September 7, 2012


TX: Ready. Set. Go! Texas to open toll road with 85 mph speed limit, the highest in the US…The Texas Transportation Commission has approved a speed limit of 85 mph for a 41-mile toll road several miles east of the increasingly crowded Interstate 35 corridor between Austin and San Antonio…“The research is clear that when speed limits go up, fatalities go up,” said Russ Rader, a spokesman for the nonprofit Insurance Institute for Highway Safety. He said higher speed limits get people to their destinations faster, “but the trade-off is more crashes and more highway deaths.”…The state contract with the toll operator allows the state to collect a $67 million up-front cash payment or a percentage of the toll profits in the future if the speed limit is 80 mph or lower. At 85 mph, the cash payment balloons to $100 million or a higher percentage of toll revenues.  The Washington Post

NY: City Courts Investors to Fix Schools. Officials in Yonkers, N.Y., are looking to partner with investors to raise $1.7 billion for renovating the city’s crumbling public schools, in an unusual approach to education funding that is being watched by other cash-strapped school systems. U.S. school districts traditionally finance infrastructure improvements by issuing bonds backed by local tax revenue, and they routinely maintain facilities through their operating budgets. The Yonkers school district, which sits just north of New York City, is weighing plans to contract with investors to pay for improvements and maintenance for as long as 30 years on more than three dozen school buildings with an average age of 73. In exchange, the investors would receive a steady stream of payments from the city and the state—which helps fund the district. The investors also might be able to use school facilities after school hours for profit, sharing any proceeds with the district.  The Wall Street Journal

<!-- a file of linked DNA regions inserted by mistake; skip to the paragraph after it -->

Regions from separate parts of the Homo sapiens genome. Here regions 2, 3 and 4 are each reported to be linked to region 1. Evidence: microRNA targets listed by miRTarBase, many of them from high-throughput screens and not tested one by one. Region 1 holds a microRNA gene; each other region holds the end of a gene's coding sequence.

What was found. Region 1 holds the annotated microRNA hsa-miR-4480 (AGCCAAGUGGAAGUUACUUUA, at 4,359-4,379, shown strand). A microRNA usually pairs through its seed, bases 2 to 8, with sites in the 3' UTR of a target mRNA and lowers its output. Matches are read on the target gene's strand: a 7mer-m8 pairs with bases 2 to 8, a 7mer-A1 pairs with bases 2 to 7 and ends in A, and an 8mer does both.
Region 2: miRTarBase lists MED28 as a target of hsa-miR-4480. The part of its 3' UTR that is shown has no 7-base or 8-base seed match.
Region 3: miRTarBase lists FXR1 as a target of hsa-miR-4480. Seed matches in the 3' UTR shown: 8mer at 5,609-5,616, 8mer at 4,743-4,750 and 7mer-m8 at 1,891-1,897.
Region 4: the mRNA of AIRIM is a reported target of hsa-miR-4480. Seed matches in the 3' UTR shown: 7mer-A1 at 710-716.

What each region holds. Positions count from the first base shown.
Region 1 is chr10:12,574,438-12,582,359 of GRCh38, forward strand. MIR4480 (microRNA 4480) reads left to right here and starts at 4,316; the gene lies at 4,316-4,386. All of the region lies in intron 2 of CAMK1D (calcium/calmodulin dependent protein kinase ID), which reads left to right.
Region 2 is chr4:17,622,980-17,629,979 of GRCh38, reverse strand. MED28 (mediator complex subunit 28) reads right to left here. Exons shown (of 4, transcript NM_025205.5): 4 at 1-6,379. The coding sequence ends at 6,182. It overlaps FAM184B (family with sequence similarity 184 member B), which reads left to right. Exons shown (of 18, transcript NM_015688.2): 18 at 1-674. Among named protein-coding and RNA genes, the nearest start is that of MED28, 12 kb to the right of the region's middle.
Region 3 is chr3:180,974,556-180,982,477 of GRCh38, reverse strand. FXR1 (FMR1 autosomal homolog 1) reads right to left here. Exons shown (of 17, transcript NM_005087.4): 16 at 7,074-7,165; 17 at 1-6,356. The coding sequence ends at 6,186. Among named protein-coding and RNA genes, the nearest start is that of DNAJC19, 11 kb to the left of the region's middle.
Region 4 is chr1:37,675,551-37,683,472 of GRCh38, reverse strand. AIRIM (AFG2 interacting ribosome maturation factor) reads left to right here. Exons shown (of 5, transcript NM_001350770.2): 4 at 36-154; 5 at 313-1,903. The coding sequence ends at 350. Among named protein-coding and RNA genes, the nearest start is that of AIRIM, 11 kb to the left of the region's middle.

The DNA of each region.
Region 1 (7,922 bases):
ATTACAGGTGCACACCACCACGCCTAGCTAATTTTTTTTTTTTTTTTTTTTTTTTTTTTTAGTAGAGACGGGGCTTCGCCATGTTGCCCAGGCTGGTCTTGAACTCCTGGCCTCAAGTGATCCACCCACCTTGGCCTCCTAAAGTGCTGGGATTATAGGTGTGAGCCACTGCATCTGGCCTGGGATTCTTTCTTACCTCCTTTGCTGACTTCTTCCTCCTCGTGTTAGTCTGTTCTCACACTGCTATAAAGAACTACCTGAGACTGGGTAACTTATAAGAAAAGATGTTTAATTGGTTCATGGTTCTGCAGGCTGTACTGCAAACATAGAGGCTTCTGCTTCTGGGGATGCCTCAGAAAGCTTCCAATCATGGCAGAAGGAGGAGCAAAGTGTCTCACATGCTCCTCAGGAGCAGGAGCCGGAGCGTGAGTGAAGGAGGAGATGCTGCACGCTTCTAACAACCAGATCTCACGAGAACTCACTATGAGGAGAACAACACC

NJ: NJ moves to privatize lottery sales, marketing. Four companies interested in running portions of the New Jersey Lottery attended a mandatory information session Thursday, taking the first step toward privatization. The Treasury Department is looking to hand over sales and marketing operations to a vendor next year, with incentives to the vendor to boost sales. The vendor would be penalized if revenue falls below expectations and would realize bigger profits if it exceeds targets. The state would retain ownership of the lottery…New Jersey isn’t the only state looking into privatizing lottery programs. Indiana is set to complete a deal to privatize its lottery by Nov. 1. Pennsylvania is researching whether to outsource its lottery, and Illinois took its lottery private last year. In New Jersey, the selected vendor would be required to pay $120 million up front and sign a 15-year contract.  Philadelphia Inquirer

PA: Allentown’s tab for water sewer study tops $200,000. Allentown City Council learned Wednesday that the city has already spent $237,000 planning and studying Mayor Ed Pawlowski’s proposal to lease the city’s water and sewer systems to a private operator to head off a pensions-fueled fiscal crisis. The  figure was made public by Councilwoman Jeanette Eichenwald, who requested an accounting of the spending from the administration, and it came on the same night a citizens group presented a petition with 70 signatures requesting that council conduct an independent investigation of the proposal. The Morning Call